Boden's Mate is a checkmating pattern in chess characterized by bishops on two criss-crossing diagonals (for example, bishops on a6 and f4 delivering mate to a king on c8), with possible flight squares for the king being occupied by friendly pieces. Most often the checkmated king has castledqueenside, and is mated on c8 or c1. Many variants on the mate are seen, for example a king on e8 checkmated by bishops on g6 and a3, and a king on f1 checkmated by bishops on h3 and b6. Often the mate is immediately preceded by a sacrifice that opens up the diagonal on which the bishop delivers checkmate, and the mate is often a pure mate (as is the case for all but one of the examples given here).
The mate is named for Samuel Boden, who played a famous early example of it in Schulder–Boden, London 1853. However, it had been known previously from the game Horwitz–Popert, Hamburg 1844.
Boden's Mate is characterized by a king being mated by two bishops on criss-crossing diagonals, with possible flight squares blocked by friendly pieces. Samuel Boden, for whom the mate is named, administered an early example of it in the friendly game Schulder–Boden, London 1853. That game went 1.e4 e5 2.Nf3 d6 3.c3 f5 4.Bc4 Nf6 5.d4 fxe4 6.dxe5 exf3 7.exf6 Qxf6 8.gxf3 Nc6 9.f4 Bd7 10.Be3 0-0-0 11.Nd2 Re8 12.Qf3 Bf5 13.0-0-0? (13.Bd5 is better) 13...d5! 14.Bxd5? (allowing a forced mate; better is 14.Rde1, losing a piece) 14...Qxc3+ 15.bxc3 Ba3#, giving the final checkmate position shown in the diagram.
However, the mate had been known before that from the game Horwitz–Popert, Hamburg 1844 (see diagram). There, Black set a trap with 1...Bb8, which White fell into with 2.Rxd5?. Instead of playing the winning 2...Qxh2+ 3.Qxh2 Rxh2+ 4.Kxh2 c6+ (5.Re5 Nxe5 6.dxe5?? Rxd1) Black blundered with 2...c6??. After that White could not save his rook because of the threatened mate in two. Instead, he surprised Black with 3.Rh5! Qxh5 4.Qxc6+! bxc6 5.Bxa6#.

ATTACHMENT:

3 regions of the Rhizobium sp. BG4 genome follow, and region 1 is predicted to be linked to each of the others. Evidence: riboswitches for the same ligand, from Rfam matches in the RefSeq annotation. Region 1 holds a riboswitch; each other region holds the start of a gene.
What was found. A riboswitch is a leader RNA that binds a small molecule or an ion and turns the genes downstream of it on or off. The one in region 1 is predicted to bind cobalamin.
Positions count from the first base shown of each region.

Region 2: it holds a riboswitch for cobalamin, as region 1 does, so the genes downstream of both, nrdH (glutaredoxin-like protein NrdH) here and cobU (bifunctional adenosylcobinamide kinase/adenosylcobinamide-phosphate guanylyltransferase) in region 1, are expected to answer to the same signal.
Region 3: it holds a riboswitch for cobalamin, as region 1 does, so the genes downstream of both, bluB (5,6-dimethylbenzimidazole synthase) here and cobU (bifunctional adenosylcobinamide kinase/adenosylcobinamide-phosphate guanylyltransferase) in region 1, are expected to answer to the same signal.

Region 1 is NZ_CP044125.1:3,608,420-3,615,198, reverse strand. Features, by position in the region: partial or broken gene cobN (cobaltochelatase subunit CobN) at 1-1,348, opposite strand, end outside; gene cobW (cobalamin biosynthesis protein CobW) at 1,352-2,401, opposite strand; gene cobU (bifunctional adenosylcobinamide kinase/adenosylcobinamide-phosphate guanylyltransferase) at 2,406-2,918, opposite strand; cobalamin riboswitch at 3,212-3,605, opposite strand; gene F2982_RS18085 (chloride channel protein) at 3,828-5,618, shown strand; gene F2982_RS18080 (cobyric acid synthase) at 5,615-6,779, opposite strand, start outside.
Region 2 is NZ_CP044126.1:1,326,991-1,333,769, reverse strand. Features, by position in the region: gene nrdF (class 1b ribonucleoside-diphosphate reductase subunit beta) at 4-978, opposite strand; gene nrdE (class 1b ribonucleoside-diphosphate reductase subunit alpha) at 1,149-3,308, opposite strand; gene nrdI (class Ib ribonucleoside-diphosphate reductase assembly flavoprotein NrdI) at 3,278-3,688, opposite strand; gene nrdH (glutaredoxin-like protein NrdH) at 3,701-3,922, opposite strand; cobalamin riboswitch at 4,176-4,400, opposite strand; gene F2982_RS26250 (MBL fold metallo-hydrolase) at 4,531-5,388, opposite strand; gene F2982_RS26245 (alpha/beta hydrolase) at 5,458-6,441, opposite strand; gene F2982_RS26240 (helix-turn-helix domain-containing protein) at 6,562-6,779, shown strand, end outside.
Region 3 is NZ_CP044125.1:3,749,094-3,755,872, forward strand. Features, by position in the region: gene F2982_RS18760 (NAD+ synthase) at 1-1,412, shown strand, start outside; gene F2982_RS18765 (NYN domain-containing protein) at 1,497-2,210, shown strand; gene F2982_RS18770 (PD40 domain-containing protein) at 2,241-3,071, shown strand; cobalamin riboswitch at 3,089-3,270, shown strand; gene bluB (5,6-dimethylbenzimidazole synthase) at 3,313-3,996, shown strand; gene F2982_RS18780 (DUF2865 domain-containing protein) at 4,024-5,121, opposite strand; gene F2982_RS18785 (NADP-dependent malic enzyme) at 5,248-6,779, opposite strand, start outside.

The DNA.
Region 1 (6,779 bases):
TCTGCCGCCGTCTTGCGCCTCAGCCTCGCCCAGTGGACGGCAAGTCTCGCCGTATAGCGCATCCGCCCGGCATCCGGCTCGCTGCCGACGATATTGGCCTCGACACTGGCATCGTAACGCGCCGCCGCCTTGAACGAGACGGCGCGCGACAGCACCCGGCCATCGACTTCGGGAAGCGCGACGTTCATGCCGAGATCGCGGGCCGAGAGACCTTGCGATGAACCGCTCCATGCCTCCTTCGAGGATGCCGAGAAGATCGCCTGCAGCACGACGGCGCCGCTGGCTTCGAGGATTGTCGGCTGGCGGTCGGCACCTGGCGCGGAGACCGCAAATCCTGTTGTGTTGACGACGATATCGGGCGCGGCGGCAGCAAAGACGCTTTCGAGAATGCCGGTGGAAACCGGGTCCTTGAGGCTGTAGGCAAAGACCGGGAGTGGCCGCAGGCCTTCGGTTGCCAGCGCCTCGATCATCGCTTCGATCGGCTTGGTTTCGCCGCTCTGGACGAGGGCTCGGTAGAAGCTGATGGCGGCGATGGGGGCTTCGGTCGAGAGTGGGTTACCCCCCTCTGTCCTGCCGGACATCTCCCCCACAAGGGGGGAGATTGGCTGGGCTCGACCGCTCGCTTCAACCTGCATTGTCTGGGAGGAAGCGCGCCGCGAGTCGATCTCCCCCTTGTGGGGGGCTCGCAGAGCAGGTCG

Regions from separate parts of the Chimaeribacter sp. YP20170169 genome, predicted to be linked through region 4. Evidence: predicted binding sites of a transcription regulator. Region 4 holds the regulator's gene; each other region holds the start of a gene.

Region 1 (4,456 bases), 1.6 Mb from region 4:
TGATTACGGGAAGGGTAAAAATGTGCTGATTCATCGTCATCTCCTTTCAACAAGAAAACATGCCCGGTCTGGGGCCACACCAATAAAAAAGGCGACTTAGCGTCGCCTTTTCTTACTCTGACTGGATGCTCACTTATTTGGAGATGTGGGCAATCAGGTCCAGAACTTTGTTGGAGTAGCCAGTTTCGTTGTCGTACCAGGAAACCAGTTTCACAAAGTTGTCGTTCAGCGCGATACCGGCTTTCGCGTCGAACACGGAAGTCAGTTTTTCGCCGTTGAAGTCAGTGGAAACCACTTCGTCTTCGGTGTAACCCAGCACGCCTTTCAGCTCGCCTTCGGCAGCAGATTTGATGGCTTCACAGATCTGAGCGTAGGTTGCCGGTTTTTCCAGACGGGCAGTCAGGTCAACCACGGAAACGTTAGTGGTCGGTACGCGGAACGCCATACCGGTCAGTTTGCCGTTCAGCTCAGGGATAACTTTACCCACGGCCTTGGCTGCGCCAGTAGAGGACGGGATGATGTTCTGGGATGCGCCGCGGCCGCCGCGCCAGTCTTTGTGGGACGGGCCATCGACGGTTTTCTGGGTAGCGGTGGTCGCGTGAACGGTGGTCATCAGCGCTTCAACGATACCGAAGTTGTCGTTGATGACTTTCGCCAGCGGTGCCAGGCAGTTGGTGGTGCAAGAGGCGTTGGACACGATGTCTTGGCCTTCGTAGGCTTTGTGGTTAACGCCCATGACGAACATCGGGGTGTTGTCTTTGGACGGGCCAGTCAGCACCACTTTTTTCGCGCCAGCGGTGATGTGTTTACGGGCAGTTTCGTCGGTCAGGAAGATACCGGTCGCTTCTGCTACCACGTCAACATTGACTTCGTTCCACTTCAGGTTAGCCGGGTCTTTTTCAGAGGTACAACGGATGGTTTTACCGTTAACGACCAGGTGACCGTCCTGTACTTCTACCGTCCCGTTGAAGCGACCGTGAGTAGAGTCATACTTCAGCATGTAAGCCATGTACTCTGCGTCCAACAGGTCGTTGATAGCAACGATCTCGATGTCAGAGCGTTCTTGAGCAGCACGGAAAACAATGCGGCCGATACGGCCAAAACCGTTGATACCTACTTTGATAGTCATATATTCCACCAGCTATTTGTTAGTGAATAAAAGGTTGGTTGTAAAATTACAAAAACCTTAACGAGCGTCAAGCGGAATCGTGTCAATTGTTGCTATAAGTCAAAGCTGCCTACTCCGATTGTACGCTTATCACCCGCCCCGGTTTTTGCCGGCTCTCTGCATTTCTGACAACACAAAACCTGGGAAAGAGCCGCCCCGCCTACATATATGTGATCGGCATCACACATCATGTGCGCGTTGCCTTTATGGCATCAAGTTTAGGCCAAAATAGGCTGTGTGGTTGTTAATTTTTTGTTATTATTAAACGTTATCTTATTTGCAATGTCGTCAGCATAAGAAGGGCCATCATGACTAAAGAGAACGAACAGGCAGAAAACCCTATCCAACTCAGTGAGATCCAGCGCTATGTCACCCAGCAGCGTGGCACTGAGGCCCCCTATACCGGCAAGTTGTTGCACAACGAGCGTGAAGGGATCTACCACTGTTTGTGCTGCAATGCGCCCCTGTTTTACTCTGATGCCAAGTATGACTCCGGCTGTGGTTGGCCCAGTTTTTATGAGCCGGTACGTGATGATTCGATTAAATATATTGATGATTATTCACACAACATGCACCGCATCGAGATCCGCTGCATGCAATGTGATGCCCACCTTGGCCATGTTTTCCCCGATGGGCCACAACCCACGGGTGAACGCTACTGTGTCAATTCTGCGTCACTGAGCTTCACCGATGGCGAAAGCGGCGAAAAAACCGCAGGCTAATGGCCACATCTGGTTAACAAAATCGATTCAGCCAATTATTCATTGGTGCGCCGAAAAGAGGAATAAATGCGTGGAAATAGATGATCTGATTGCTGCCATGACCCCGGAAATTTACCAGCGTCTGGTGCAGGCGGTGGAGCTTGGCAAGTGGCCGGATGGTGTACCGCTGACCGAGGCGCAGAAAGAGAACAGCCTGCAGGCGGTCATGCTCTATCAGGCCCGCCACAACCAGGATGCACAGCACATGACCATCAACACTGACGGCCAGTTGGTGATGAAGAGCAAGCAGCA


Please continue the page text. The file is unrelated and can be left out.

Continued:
Boden's Mate has occurred in many later games, usually, as in the Boden and Horwitz games, after the losing king has castled on the queenside, and the winner sets up the mate by a queen sacrifice on c3 or c6.
Perhaps the most famous example of Boden's Mate is the so-called Peruvian Immortal game, Canal–NN, simultaneous exhibition, Budapest 1934: 1.e4 d5 2.exd5 Qxd5 3.Nc3 Qa5 4.d4 c6 5.Nf3 Bg4 6.Bf4 e6 7.h3 Bxf3 8.Qxf3 Bb4 9.Be2 Nd7 10.a3 0-0-0?? 11.axb4!! Qxa1+ 12.Kd2! Qxh1 13.Qxc6+! bxc6 14.Ba6#.
More rarely, Boden's Mate can occur, for example, (a) where a White bishop on g6 delivers mate to a Black king on e8, which is hemmed in by a White bishop on a3, and its own queen on d8 and knight on d7 or (b) where a bishop on h6 delivers mate to a Black king on f8, which is hemmed in by a White bishop on c4, and its own queen on e8 and bishop on e7. An example of the former was Alekhine–Vasic, Banja Luka 1931: 1.e4 e6 2.d4 d5 3.Nc3 Bb4 4.Bd3 Bxc3+? 5.bxc3 h6? 6.Ba3 Nd7 7.Qe2 dxe4 8.Bxe4 Ngf6 9.Bd3 b6??, when White mated with 10.Qxe6+ fxe6 11.Bg6#. An example of the latter occurred in Elyashov–NN, Paris 1948, which illustrates an opening trap arising from From's Gambit. After 1.f4 e5!? 2.fxe5 d6 3.exd6 Bxd6 4.Nf3 g5 5.d4 g4 6.Ng5?! f5 7.e4 Be7? 8.Nh3! gxh3 9.Qh5+ Kf8 10.Bc4 Qe8, White mated with 11.Qh6+! Nxh6 12.Bxh6#.
In a game between two of the strongest players of the nineteenth century, White delivered a Boden's Mate to a king on e7: 1.e4 e5 2.Nf3 Nc6 3.Bb5 Nge7 4.c3 d6 5.d4 Bd7 6.0-0 Ng6 7.Ng5 h6 8.Nxf7 Kxf7 9.Bc4+ Ke7 10.Qh5 Qe8 11.Qg5+! hxg5 12.Bxg5# Zukertort–Anderssen, Breslau 1865. An unusual example of Boden's Mate occurring to a king on d8, and without the winning side having to sacrifice to achieve the mating position, occurred in Pandolfini–NN, 1970, after 1.e4 e5 2.Nf3 Nc6 3.Bb5 a6 4.Ba4 Nf6 5.0-0 Nxe4 6.d4 exd4 7.Re1 d5 8.Nxd4 Bd6 9.Nxc6 Bxh2+ 10.Kh1 Qh4 11.Rxe4+ dxe4 12.Qd8+ Qxd8 13.Nxd8+ Kxd8 14.Kxh2 (So far this is a position known to opening theory from the Riga Variation of the Ruy Lopez. White is considered to have the advantage after 14...Be6 15.Be3.) f5?? 15.Bg5# 1–0.